"We'd like to add a presence in the lineup," Rangers general manager Jon Daniels said. "We'd like to add at least one bat, if not potentially two. We may still do something on the pitching side, but we're focused more on the hitting side right now."
There are at least 50 free agents of all sizes, positions and descriptions who could fit the Rangers' wish list. The Rangers aren't exactly eager to announce who they are pursuing, but there are obvious clues that narrow down the options.
Daniels made it clear that the Rangers are not going to play "at the top of the market." That has been obvious for some time -- Matt Holliday being obvious -- but was reinforced when Byrd, who wanted to return to Texas, agreed to a three-year deal with the Cubs. That's not exactly a bank-breaking number unless a franchise is on a tight budget.
The Rangers, with their ownership sale still pending and unlikely to be resolved quickly, are on a tight budget and likely only have about $5-$7 million available. They are also still investigating the starting-pitching market.
Texas would prefer a right-handed bat. But Daniels said the Rangers are not married to that idea. If the Rangers can find a left-handed hitter who improves their offense at the right price, they will settle for that option.
They are looking for somebody who can hit in the middle of the order. There are a couple of top-of-the-order premium bats still available -- Johnny Damon, Scott Podsednik -- but the Rangers want some muscle for the middle of the order.
Defensive position? Some first base, limited outfield exposure, mostly designated hitter, but also third base would be nice.
Mainly, the Rangers are looking for a "presence." That seems to be the operative word. They also have a history of looking for impact free agents at discounted prices. In the past three years, they signed Sammy Sosa, Kenny Lofton, Eric Gagne, Milton Bradley, Andruw Jones and Omar Vizquel to one-year deals.
All had the same general description of a high-profile player with a proven track record and winning pedigree, but also on the possible downside of his career with significant issues -- physical or otherwise -- that needed to be addressed. Their one-year deals left them with a label of "low-risk, high-reward."
Mike Lowell fit the exact same description, but a deal with the Red Sox fell through because he needed surgery on his right thumb.
So which free agents fit the Rangers' help-wanted ad? Here are 10 who stand out:
-- He is the definition of presence. Guerrero, who turns 35 in February, hit .295 with 15 home runs and 50 RBIs in 100 games and 383 at-bats this past season. He missed time because of a strained right knee and torn chest muscle. He is likely looking for a two-year deal and may be too expensive.
-- He turns 36 in January, but has had at least 500 at-bats in six straight seasons. He hit .250 with 27 home runs and 81 RBIs in 141 games and 503 at-bats for White Sox, but he slumped badly in the second half. Dye is a strong club presence and a 2005 World Series MVP, but he has expressed reluctance to get the majority of his at-bats at DH.
-- He is another huge presence guy who turned 41 in November and has been dealing with physical issues the past few years. He hit .276 with 10 home runs and 43 RBIs in 100 games and 268 at-bats for the Mets, but a .450 slugging percentage marked the fourth straight year he has been under .500 in that department. He's strictly a DH at this point.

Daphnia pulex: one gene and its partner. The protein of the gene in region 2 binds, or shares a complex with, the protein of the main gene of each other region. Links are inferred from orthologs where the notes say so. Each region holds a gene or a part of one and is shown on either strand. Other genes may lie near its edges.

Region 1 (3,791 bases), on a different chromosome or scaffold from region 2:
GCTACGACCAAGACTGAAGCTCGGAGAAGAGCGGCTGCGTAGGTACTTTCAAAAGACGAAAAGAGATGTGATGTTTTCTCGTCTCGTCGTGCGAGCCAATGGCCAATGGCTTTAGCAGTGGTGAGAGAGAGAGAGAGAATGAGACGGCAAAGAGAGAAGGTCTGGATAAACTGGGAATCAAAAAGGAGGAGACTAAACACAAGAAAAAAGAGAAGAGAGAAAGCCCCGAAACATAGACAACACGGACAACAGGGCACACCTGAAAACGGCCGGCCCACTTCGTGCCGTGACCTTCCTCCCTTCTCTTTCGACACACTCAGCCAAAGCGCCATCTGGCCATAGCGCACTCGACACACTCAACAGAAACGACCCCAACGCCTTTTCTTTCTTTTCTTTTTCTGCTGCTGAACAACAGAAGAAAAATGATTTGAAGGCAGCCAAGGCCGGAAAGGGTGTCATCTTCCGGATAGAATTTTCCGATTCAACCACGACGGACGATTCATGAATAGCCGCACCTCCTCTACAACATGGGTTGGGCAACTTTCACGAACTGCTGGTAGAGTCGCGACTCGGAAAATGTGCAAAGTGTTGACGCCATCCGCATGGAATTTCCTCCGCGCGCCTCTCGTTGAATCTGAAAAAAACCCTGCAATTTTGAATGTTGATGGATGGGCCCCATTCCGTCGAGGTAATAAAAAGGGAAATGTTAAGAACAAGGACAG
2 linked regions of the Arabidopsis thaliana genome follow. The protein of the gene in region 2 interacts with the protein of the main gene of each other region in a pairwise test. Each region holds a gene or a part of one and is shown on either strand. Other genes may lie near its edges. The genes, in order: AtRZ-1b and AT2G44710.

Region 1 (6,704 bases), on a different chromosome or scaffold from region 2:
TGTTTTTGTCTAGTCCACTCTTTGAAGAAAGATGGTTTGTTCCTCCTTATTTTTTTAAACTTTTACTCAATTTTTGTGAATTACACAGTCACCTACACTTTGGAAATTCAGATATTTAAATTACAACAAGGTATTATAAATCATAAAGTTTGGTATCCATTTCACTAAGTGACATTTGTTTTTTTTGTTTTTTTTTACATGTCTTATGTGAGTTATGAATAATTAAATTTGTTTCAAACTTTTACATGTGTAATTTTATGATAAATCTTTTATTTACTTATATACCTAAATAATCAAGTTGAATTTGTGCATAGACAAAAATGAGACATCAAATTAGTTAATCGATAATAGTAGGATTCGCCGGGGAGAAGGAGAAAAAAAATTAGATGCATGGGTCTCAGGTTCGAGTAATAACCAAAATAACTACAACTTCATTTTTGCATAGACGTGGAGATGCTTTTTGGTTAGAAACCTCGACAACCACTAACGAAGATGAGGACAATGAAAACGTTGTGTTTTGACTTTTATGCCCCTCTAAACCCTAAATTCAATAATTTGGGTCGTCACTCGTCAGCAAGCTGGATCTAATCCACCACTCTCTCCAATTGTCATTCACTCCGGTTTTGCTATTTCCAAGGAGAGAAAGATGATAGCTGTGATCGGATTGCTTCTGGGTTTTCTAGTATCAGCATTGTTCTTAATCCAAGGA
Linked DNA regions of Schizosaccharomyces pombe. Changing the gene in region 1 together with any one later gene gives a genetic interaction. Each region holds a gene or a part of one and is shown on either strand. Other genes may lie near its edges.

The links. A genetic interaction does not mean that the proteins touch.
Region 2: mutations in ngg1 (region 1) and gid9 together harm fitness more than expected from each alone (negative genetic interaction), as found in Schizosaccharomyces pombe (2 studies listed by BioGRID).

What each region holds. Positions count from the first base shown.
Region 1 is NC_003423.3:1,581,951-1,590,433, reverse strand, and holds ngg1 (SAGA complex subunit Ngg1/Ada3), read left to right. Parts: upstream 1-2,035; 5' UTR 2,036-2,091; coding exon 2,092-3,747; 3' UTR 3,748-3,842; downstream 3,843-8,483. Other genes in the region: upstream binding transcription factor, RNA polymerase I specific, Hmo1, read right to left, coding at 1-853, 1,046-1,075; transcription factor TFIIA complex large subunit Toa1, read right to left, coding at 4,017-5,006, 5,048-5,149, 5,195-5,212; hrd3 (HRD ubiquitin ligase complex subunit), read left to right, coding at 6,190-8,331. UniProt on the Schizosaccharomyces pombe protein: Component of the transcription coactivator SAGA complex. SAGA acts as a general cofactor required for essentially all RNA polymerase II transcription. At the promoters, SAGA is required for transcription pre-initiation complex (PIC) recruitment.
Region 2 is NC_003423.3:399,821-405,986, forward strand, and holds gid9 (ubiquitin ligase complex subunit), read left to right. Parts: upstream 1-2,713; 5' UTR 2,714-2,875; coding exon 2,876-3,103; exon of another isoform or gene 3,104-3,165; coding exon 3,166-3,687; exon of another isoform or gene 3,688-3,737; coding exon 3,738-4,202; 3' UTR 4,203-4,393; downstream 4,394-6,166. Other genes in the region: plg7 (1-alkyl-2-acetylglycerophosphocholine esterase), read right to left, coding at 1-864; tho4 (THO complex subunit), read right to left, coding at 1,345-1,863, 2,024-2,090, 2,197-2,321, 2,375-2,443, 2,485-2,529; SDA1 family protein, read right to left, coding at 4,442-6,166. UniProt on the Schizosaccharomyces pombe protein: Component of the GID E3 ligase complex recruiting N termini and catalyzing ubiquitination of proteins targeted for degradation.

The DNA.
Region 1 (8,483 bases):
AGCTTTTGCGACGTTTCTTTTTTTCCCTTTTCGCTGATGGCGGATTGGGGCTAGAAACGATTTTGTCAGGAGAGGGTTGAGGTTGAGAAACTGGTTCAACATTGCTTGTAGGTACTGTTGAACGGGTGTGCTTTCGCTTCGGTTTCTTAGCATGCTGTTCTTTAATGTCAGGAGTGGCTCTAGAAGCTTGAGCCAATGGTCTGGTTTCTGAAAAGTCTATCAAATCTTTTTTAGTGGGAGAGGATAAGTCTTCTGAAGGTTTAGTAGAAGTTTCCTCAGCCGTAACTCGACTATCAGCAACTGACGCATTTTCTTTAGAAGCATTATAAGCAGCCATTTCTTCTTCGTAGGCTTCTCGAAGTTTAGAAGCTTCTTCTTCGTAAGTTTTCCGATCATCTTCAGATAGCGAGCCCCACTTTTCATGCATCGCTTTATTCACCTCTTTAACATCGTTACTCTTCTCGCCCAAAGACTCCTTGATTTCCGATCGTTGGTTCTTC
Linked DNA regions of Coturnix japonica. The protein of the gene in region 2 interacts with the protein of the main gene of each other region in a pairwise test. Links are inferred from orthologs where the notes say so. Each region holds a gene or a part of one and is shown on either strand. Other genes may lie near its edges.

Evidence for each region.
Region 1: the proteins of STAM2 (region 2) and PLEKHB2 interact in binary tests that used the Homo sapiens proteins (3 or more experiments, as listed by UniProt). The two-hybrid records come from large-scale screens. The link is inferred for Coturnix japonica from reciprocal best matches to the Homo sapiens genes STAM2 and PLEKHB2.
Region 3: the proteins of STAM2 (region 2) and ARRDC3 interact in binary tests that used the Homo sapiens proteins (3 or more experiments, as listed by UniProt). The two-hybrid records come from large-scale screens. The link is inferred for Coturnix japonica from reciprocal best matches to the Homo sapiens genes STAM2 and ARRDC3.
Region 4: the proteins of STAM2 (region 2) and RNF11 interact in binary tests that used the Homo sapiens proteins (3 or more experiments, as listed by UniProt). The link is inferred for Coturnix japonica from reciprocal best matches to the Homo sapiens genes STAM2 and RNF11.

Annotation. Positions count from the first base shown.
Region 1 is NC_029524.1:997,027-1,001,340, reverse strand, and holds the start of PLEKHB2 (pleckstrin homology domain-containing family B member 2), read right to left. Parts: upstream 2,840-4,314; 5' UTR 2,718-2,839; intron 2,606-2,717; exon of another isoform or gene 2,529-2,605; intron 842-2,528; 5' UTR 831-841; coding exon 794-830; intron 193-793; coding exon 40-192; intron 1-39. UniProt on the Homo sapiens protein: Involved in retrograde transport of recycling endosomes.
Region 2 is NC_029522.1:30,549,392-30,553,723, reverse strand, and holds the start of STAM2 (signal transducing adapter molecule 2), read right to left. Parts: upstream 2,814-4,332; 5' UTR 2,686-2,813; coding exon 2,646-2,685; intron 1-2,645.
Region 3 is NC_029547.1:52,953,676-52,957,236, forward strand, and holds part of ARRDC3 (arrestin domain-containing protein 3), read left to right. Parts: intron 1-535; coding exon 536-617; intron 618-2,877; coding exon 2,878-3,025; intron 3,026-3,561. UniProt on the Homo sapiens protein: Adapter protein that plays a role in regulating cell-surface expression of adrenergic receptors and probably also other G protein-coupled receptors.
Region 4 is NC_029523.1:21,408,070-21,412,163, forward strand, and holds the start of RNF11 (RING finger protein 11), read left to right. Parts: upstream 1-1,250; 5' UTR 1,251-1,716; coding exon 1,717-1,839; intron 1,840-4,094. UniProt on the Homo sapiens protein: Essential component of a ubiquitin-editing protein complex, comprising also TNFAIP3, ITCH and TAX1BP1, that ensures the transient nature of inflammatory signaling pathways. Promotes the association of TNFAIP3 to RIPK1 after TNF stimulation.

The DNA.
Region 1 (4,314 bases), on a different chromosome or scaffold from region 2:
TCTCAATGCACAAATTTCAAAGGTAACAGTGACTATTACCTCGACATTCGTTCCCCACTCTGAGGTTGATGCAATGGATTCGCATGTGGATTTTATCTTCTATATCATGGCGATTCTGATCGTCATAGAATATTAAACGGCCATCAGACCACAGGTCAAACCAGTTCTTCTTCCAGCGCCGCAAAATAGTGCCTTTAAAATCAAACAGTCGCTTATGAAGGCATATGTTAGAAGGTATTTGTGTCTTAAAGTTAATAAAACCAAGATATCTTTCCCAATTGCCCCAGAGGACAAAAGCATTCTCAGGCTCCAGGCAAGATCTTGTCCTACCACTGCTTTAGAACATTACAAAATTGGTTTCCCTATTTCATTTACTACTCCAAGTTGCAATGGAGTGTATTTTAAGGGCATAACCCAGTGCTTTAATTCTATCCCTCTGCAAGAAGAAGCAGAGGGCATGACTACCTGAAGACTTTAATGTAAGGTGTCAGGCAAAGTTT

-- Intriguing name. He played in just seven games in 2009 before undergoing Tommy John elbow reconstruction surgery. But in 2008, he hit .305 with 25 home runs, 97 RBIs and a .510 slugging percentage with the Pirates and Yankees while playing in two ballparks that were tough on right-handed hitters.
-- He's the first left-handed hitter listed and the Rangers have shown some interest. Thome, 39, hit .249 with 23 home runs and 74 RBIs in 107 games and 345 at-bats for the White Sox before finishing the season as a pinch-hitter for the Dodgers. Not a right-handed hitter, but again, the emphasis is on presence.
-- It's the same scenario as Thome as far as being a left-handed hitter with presence. Delgado is 37 years old and played in just 26 games for the Mets this past season while dealing with a bad hip. But he hit .271 with 38 home runs, 115 RBIs and a .521 slugging percentage in 2008.
-- This former Angel hit .268 with 13 home runs and 61 RBIs in 135 games and 496 at-bats for the Braves. He has a reputation for being a winner and a professional left-handed hitter but without great on-base or slugging percentage numbers. His OPS (on-base plus slugging) has been over .800 just once in the past six years.
-- He turns 38 in February and may be a luxury the Rangers can't afford. But Mora is a solid right-handed bat who can play multiple positions in the infield and outfield. Unfortunately, shortstop is not at the top of the list.
-- The former Royals right-handed-hitting All-Star hit .281 with eight home runs and 34 RBIs in 242 at-bats for the Mariners. He is 36 and almost strictly a DH. He has played just 28 games at first base over the past four years.
Aubrey Huff -- The veteran is another left-handed hitter who just turned 33 after hitting .241 with 15 home runs and 85 RBIs in 536 at-bats for the Orioles and Tigers. He hit .304 with 32 home runs and 108 RBIs for the Orioles in 2008. Mainly a DH, Huff can play first and third on a short-term basis.
There are a long list of others who might interest the Rangers, including Craig Monroe, Ryan Garko, Marcus Thames, Austin Kearns, Jonny Gomes, Randy Winn, Fernando Tatis, Rocco Baldelli and Emil Brown.
But those 10 seem to best fit what the Rangers are looking for if they can fit into the club's financial parameters.